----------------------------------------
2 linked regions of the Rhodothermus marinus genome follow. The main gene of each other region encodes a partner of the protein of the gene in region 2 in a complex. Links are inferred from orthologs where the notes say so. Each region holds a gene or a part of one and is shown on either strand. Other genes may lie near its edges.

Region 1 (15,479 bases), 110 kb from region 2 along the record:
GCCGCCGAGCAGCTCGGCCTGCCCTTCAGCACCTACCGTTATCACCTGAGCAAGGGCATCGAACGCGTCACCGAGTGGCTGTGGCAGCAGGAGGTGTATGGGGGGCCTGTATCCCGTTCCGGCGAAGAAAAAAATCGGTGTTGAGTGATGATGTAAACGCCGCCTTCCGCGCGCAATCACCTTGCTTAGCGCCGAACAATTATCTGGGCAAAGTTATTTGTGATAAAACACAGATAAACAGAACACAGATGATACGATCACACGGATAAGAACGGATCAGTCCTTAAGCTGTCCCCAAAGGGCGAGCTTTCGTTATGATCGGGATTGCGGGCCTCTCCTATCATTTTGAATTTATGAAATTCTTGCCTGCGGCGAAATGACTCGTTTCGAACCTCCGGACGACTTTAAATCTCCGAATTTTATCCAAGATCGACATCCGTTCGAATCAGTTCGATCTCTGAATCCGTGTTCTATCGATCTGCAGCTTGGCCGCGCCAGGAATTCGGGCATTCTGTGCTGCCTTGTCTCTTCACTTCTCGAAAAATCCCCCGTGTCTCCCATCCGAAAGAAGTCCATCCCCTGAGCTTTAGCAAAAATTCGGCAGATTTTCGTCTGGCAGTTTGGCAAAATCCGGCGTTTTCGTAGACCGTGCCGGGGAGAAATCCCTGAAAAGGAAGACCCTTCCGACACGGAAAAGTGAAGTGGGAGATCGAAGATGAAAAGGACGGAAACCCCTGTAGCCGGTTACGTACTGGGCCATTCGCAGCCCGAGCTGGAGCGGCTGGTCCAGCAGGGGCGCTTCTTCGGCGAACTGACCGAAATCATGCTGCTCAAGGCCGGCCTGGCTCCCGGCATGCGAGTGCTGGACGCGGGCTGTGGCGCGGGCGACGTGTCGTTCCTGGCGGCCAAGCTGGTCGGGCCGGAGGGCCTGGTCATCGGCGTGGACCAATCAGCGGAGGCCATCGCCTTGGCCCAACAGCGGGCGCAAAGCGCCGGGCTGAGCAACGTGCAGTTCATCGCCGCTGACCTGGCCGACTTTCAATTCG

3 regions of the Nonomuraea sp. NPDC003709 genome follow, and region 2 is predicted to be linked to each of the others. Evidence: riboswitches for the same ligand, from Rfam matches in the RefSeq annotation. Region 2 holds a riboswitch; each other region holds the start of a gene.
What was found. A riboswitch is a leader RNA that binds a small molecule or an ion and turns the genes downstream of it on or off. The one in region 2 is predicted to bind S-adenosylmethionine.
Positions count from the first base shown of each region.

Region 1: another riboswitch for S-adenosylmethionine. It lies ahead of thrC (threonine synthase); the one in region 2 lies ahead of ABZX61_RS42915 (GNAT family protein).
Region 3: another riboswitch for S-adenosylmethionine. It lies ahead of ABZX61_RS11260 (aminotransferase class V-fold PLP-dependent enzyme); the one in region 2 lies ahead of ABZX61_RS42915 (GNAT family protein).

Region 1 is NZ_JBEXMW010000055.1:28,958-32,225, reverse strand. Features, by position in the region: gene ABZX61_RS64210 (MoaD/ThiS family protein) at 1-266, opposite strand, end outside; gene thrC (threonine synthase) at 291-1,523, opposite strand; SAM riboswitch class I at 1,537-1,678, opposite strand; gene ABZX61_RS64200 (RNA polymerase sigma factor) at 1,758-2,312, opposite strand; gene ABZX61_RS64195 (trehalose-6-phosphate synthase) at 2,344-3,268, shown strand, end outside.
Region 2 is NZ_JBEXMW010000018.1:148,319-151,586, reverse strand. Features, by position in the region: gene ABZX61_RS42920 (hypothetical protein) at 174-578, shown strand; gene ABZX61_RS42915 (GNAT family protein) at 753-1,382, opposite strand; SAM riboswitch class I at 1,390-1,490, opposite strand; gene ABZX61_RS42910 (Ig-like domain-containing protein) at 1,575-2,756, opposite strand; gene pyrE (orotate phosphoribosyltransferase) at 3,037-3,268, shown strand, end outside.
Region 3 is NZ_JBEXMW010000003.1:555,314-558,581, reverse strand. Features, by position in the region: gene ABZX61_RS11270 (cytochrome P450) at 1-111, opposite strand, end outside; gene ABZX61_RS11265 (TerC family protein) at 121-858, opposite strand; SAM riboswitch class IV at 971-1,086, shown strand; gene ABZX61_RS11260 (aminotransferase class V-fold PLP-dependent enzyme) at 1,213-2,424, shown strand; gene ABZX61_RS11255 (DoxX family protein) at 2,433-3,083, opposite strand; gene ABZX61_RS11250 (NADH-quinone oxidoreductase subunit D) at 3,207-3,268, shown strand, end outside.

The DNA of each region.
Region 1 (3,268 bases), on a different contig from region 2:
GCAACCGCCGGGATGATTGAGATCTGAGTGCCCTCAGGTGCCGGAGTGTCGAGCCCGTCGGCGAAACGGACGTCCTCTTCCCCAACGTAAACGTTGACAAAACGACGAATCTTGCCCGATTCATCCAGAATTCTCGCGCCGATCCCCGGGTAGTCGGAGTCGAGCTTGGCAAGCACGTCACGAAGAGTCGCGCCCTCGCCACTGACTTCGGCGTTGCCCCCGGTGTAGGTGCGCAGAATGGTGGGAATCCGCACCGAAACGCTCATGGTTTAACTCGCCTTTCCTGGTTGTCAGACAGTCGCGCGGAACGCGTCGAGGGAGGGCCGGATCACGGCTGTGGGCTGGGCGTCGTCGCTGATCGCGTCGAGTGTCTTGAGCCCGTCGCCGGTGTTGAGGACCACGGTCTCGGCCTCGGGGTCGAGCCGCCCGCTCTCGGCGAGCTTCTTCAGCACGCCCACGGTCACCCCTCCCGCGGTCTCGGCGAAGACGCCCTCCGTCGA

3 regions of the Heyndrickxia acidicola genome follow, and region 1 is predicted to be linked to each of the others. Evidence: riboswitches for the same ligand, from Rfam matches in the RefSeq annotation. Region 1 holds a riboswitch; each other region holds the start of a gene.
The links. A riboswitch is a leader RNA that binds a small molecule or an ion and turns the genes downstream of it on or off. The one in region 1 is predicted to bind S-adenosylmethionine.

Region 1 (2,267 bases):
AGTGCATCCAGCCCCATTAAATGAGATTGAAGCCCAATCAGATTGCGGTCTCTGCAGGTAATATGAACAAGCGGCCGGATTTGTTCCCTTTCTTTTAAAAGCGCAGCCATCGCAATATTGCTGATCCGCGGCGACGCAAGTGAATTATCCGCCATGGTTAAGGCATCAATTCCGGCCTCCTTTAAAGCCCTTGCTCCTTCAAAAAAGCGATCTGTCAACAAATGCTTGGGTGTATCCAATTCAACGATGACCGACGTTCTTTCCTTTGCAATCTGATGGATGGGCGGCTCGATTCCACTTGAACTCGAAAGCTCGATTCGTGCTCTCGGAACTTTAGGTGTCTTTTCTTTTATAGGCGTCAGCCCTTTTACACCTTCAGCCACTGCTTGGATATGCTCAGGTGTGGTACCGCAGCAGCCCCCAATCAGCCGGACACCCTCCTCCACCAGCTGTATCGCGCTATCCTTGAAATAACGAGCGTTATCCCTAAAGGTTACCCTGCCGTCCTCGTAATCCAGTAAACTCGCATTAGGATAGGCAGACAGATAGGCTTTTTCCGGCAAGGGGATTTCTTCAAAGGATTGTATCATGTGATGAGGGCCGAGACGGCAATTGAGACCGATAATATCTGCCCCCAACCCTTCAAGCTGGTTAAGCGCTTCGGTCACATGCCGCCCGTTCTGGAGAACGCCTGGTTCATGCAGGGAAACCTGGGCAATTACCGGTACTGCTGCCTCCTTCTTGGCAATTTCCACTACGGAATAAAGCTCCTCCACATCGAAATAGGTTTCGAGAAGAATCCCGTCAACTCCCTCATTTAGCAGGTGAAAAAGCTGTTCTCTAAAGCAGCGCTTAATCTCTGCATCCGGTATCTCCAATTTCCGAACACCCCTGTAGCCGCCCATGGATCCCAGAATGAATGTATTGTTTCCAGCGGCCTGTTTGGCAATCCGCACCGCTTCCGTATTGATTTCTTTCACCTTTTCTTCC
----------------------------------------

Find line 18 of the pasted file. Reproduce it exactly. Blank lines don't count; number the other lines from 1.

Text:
AGTGCATCCAGCCCCATTAAATGAGATTGAAGCCCAATCAGATTGCGGTCTCTGCAGGTAATATGAACAAGCGGCCGGATTTGTTCCCTTTCTTTTAAAAGCGCAGCCATCGCAATATTGCTGATCCGCGGCGACGCAAGTGAATTATCCGCCATGGTTAAGGCATCAATTCCGGCCTCCTTTAAAGCCCTTGCTCCTTCAAAAAAGCGATCTGTCAACAAATGCTTGGGTGTATCCAATTCAACGATGACCGACGTTCTTTCCTTTGCAATCTGATGGATGGGCGGCTCGATTCCACTTGAACTCGAAAGCTCGATTCGTGCTCTCGGAACTTTAGGTGTCTTTTCTTTTATAGGCGTCAGCCCTTTTACACCTTCAGCCACTGCTTGGATATGCTCAGGTGTGGTACCGCAGCAGCCCCCAATCAGCCGGACACCCTCCTCCACCAGCTGTATCGCGCTATCCTTGAAATAACGAGCGTTATCCCTAAAGGTTACCCTGCCGTCCTCGTAATCCAGTAAACTCGCATTAGGATAGGCAGACAGATAGGCTTTTTCCGGCAAGGGGATTTCTTCAAAGGATTGTATCATGTGATGAGGGCCGAGACGGCAATTGAGACCGATAATATCTGCCCCCAACCCTTCAAGCTGGTTAAGCGCTTCGGTCACATGCCGCCCGTTCTGGAGAACGCCTGGTTCATGCAGGGAAACCTGGGCAATTACCGGTACTGCTGCCTCCTTCTTGGCAATTTCCACTACGGAATAAAGCTCCTCCACATCGAAATAGGTTTCGAGAAGAATCCCGTCAACTCCCTCATTTAGCAGGTGAAAAAGCTGTTCTCTAAAGCAGCGCTTAATCTCTGCATCCGGTATCTCCAATTTCCGAACACCCCTGTAGCCGCCCATGGATCCCAGAATGAATGTATTGTTTCCAGCGGCCTGTTTGGCAATCCGCACCGCTTCCGTATTGATTTCTTTCACCTTTTCTTCC